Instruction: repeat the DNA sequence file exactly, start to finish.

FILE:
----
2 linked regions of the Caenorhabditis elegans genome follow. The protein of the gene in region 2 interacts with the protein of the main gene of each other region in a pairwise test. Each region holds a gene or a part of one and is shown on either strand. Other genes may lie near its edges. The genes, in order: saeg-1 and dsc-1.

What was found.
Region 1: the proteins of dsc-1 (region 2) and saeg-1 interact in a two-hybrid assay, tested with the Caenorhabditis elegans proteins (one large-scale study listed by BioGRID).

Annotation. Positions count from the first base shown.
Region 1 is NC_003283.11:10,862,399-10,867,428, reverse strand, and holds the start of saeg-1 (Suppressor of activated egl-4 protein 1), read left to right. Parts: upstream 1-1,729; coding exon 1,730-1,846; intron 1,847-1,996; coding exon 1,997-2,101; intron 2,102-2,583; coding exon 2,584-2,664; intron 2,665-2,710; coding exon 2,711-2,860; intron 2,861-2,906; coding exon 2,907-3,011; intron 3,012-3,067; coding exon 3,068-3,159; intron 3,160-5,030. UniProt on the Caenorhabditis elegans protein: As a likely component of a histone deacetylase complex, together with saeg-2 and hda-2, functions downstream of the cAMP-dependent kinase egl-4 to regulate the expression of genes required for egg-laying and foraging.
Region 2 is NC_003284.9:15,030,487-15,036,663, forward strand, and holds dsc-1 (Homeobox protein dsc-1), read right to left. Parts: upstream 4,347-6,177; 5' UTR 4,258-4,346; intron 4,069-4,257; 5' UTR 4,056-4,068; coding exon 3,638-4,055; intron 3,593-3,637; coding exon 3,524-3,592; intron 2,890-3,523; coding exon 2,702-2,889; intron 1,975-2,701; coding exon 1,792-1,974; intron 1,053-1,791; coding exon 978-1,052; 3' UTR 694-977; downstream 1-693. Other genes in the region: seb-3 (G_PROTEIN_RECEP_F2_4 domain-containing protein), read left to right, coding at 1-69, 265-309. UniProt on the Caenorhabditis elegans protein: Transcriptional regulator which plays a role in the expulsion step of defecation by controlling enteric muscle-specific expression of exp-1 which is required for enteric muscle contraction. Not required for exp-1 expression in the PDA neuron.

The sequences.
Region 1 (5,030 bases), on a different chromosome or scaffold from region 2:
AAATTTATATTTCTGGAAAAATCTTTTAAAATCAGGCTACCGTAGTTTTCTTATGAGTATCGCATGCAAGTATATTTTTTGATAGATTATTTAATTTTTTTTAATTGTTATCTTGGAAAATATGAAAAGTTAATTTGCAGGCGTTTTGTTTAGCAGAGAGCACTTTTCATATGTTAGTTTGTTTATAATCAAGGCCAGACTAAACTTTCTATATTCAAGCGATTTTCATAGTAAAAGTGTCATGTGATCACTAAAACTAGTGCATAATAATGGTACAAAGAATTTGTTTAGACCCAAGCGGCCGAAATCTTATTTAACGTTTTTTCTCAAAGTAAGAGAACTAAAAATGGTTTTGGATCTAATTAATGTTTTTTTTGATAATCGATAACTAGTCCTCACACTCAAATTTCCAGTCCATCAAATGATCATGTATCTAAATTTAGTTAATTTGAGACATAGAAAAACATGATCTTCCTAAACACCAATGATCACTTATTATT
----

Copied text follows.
2 linked regions of the Caenorhabditis elegans genome follow. The protein of the gene in region 2 interacts with the protein of the main gene of each other region in a pairwise test. Each region holds a gene or a part of one and is shown on either strand. Other genes may lie near its edges. The genes, in order: saeg-1 and dsc-1.

What was found.
Region 1: the proteins of dsc-1 (region 2) and saeg-1 interact in a two-hybrid assay, tested with the Caenorhabditis elegans proteins (one large-scale study listed by BioGRID).

Annotation. Positions count from the first base shown.
Region 1 is NC_003283.11:10,862,399-10,867,428, reverse strand, and holds the start of saeg-1 (Suppressor of activated egl-4 protein 1), read left to right. Parts: upstream 1-1,729; coding exon 1,730-1,846; intron 1,847-1,996; coding exon 1,997-2,101; intron 2,102-2,583; coding exon 2,584-2,664; intron 2,665-2,710; coding exon 2,711-2,860; intron 2,861-2,906; coding exon 2,907-3,011; intron 3,012-3,067; coding exon 3,068-3,159; intron 3,160-5,030. UniProt on the Caenorhabditis elegans protein: As a likely component of a histone deacetylase complex, together with saeg-2 and hda-2, functions downstream of the cAMP-dependent kinase egl-4 to regulate the expression of genes required for egg-laying and foraging.
Region 2 is NC_003284.9:15,030,487-15,036,663, forward strand, and holds dsc-1 (Homeobox protein dsc-1), read right to left. Parts: upstream 4,347-6,177; 5' UTR 4,258-4,346; intron 4,069-4,257; 5' UTR 4,056-4,068; coding exon 3,638-4,055; intron 3,593-3,637; coding exon 3,524-3,592; intron 2,890-3,523; coding exon 2,702-2,889; intron 1,975-2,701; coding exon 1,792-1,974; intron 1,053-1,791; coding exon 978-1,052; 3' UTR 694-977; downstream 1-693. Other genes in the region: seb-3 (G_PROTEIN_RECEP_F2_4 domain-containing protein), read left to right, coding at 1-69, 265-309. UniProt on the Caenorhabditis elegans protein: Transcriptional regulator which plays a role in the expulsion step of defecation by controlling enteric muscle-specific expression of exp-1 which is required for enteric muscle contraction. Not required for exp-1 expression in the PDA neuron.

The sequences.
Region 1 (5,030 bases), on a different chromosome or scaffold from region 2:
AAATTTATATTTCTGGAAAAATCTTTTAAAATCAGGCTACCGTAGTTTTCTTATGAGTATCGCATGCAAGTATATTTTTTGATAGATTATTTAATTTTTTTTAATTGTTATCTTGGAAAATATGAAAAGTTAATTTGCAGGCGTTTTGTTTAGCAGAGAGCACTTTTCATATGTTAGTTTGTTTATAATCAAGGCCAGACTAAACTTTCTATATTCAAGCGATTTTCATAGTAAAAGTGTCATGTGATCACTAAAACTAGTGCATAATAATGGTACAAAGAATTTGTTTAGACCCAAGCGGCCGAAATCTTATTTAACGTTTTTTCTCAAAGTAAGAGAACTAAAAATGGTTTTGGATCTAATTAATGTTTTTTTTGATAATCGATAACTAGTCCTCACACTCAAATTTCCAGTCCATCAAATGATCATGTATCTAAATTTAGTTAATTTGAGACATAGAAAAACATGATCTTCCTAAACACCAATGATCACTTATTATT